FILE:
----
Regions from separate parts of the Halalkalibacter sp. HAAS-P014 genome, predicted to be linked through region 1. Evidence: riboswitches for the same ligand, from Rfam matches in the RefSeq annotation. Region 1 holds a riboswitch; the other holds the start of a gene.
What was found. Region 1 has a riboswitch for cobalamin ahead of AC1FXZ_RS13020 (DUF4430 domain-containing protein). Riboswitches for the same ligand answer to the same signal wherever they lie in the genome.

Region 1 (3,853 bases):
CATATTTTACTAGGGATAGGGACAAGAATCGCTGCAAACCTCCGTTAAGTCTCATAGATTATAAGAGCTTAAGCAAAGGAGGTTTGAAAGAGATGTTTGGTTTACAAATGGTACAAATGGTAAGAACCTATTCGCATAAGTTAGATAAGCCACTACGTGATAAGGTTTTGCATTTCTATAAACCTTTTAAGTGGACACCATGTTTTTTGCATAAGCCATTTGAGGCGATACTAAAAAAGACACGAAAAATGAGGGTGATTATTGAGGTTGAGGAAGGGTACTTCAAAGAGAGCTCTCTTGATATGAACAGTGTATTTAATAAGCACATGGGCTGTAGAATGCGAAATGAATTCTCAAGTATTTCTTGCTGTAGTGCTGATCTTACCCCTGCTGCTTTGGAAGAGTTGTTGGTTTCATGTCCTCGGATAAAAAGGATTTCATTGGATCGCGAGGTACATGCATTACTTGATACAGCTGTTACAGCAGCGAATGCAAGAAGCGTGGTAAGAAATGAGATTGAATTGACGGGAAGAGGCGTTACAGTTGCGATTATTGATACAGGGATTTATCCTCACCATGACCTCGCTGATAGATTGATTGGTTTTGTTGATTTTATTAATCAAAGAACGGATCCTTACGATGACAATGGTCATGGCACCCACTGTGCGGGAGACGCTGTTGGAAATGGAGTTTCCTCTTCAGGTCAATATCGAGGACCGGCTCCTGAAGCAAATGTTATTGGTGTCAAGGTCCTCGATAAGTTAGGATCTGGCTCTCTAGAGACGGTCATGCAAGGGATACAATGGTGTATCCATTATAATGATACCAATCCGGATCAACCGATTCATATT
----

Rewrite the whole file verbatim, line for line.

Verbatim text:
Regions from separate parts of the Halalkalibacter sp. HAAS-P014 genome, predicted to be linked through region 1. Evidence: riboswitches for the same ligand, from Rfam matches in the RefSeq annotation. Region 1 holds a riboswitch; the other holds the start of a gene.
What was found. Region 1 has a riboswitch for cobalamin ahead of AC1FXZ_RS13020 (DUF4430 domain-containing protein). Riboswitches for the same ligand answer to the same signal wherever they lie in the genome.

Region 1 (3,853 bases):
CATATTTTACTAGGGATAGGGACAAGAATCGCTGCAAACCTCCGTTAAGTCTCATAGATTATAAGAGCTTAAGCAAAGGAGGTTTGAAAGAGATGTTTGGTTTACAAATGGTACAAATGGTAAGAACCTATTCGCATAAGTTAGATAAGCCACTACGTGATAAGGTTTTGCATTTCTATAAACCTTTTAAGTGGACACCATGTTTTTTGCATAAGCCATTTGAGGCGATACTAAAAAAGACACGAAAAATGAGGGTGATTATTGAGGTTGAGGAAGGGTACTTCAAAGAGAGCTCTCTTGATATGAACAGTGTATTTAATAAGCACATGGGCTGTAGAATGCGAAATGAATTCTCAAGTATTTCTTGCTGTAGTGCTGATCTTACCCCTGCTGCTTTGGAAGAGTTGTTGGTTTCATGTCCTCGGATAAAAAGGATTTCATTGGATCGCGAGGTACATGCATTACTTGATACAGCTGTTACAGCAGCGAATGCAAGAAGCGTGGTAAGAAATGAGATTGAATTGACGGGAAGAGGCGTTACAGTTGCGATTATTGATACAGGGATTTATCCTCACCATGACCTCGCTGATAGATTGATTGGTTTTGTTGATTTTATTAATCAAAGAACGGATCCTTACGATGACAATGGTCATGGCACCCACTGTGCGGGAGACGCTGTTGGAAATGGAGTTTCCTCTTCAGGTCAATATCGAGGACCGGCTCCTGAAGCAAATGTTATTGGTGTCAAGGTCCTCGATAAGTTAGGATCTGGCTCTCTAGAGACGGTCATGCAAGGGATACAATGGTGTATCCATTATAATGATACCAATCCGGATCAACCGATTCATATT